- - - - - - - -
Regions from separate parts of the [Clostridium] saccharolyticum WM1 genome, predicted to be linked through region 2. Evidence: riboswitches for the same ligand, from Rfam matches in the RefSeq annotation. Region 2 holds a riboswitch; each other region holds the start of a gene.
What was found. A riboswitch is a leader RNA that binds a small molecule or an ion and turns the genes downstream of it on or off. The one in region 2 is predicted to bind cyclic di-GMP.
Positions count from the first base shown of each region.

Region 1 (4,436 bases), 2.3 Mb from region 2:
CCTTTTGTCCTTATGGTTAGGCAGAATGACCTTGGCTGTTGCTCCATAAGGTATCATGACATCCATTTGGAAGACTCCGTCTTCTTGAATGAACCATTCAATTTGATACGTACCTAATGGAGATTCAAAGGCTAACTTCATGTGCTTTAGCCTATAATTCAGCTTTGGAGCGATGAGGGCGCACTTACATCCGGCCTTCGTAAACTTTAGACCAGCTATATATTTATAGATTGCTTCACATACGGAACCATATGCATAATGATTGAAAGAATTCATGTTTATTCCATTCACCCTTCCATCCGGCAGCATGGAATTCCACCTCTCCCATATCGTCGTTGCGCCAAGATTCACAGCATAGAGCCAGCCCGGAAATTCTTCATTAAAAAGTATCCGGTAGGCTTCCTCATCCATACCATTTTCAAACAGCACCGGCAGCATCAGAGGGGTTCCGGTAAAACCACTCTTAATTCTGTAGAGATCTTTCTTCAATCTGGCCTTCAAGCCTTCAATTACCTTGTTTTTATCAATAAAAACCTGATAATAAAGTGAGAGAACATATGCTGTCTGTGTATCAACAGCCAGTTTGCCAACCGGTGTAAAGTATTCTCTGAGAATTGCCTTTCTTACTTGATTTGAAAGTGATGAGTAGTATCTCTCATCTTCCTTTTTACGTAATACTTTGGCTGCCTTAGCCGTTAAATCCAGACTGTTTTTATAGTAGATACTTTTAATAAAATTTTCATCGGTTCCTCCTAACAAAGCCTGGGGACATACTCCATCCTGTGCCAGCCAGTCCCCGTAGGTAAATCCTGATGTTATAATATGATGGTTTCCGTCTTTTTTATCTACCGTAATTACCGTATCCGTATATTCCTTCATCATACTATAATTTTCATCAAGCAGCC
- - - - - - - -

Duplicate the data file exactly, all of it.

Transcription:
Regions from separate parts of the [Clostridium] saccharolyticum WM1 genome, predicted to be linked through region 2. Evidence: riboswitches for the same ligand, from Rfam matches in the RefSeq annotation. Region 2 holds a riboswitch; each other region holds the start of a gene.
What was found. A riboswitch is a leader RNA that binds a small molecule or an ion and turns the genes downstream of it on or off. The one in region 2 is predicted to bind cyclic di-GMP.
Positions count from the first base shown of each region.

Region 1 (4,436 bases), 2.3 Mb from region 2:
CCTTTTGTCCTTATGGTTAGGCAGAATGACCTTGGCTGTTGCTCCATAAGGTATCATGACATCCATTTGGAAGACTCCGTCTTCTTGAATGAACCATTCAATTTGATACGTACCTAATGGAGATTCAAAGGCTAACTTCATGTGCTTTAGCCTATAATTCAGCTTTGGAGCGATGAGGGCGCACTTACATCCGGCCTTCGTAAACTTTAGACCAGCTATATATTTATAGATTGCTTCACATACGGAACCATATGCATAATGATTGAAAGAATTCATGTTTATTCCATTCACCCTTCCATCCGGCAGCATGGAATTCCACCTCTCCCATATCGTCGTTGCGCCAAGATTCACAGCATAGAGCCAGCCCGGAAATTCTTCATTAAAAAGTATCCGGTAGGCTTCCTCATCCATACCATTTTCAAACAGCACCGGCAGCATCAGAGGGGTTCCGGTAAAACCACTCTTAATTCTGTAGAGATCTTTCTTCAATCTGGCCTTCAAGCCTTCAATTACCTTGTTTTTATCAATAAAAACCTGATAATAAAGTGAGAGAACATATGCTGTCTGTGTATCAACAGCCAGTTTGCCAACCGGTGTAAAGTATTCTCTGAGAATTGCCTTTCTTACTTGATTTGAAAGTGATGAGTAGTATCTCTCATCTTCCTTTTTACGTAATACTTTGGCTGCCTTAGCCGTTAAATCCAGACTGTTTTTATAGTAGATACTTTTAATAAAATTTTCATCGGTTCCTCCTAACAAAGCCTGGGGACATACTCCATCCTGTGCCAGCCAGTCCCCGTAGGTAAATCCTGATGTTATAATATGATGGTTTCCGTCTTTTTTATCTACCGTAATTACCGTATCCGTATATTCCTTCATCATACTATAATTTTCATCAAGCAGCC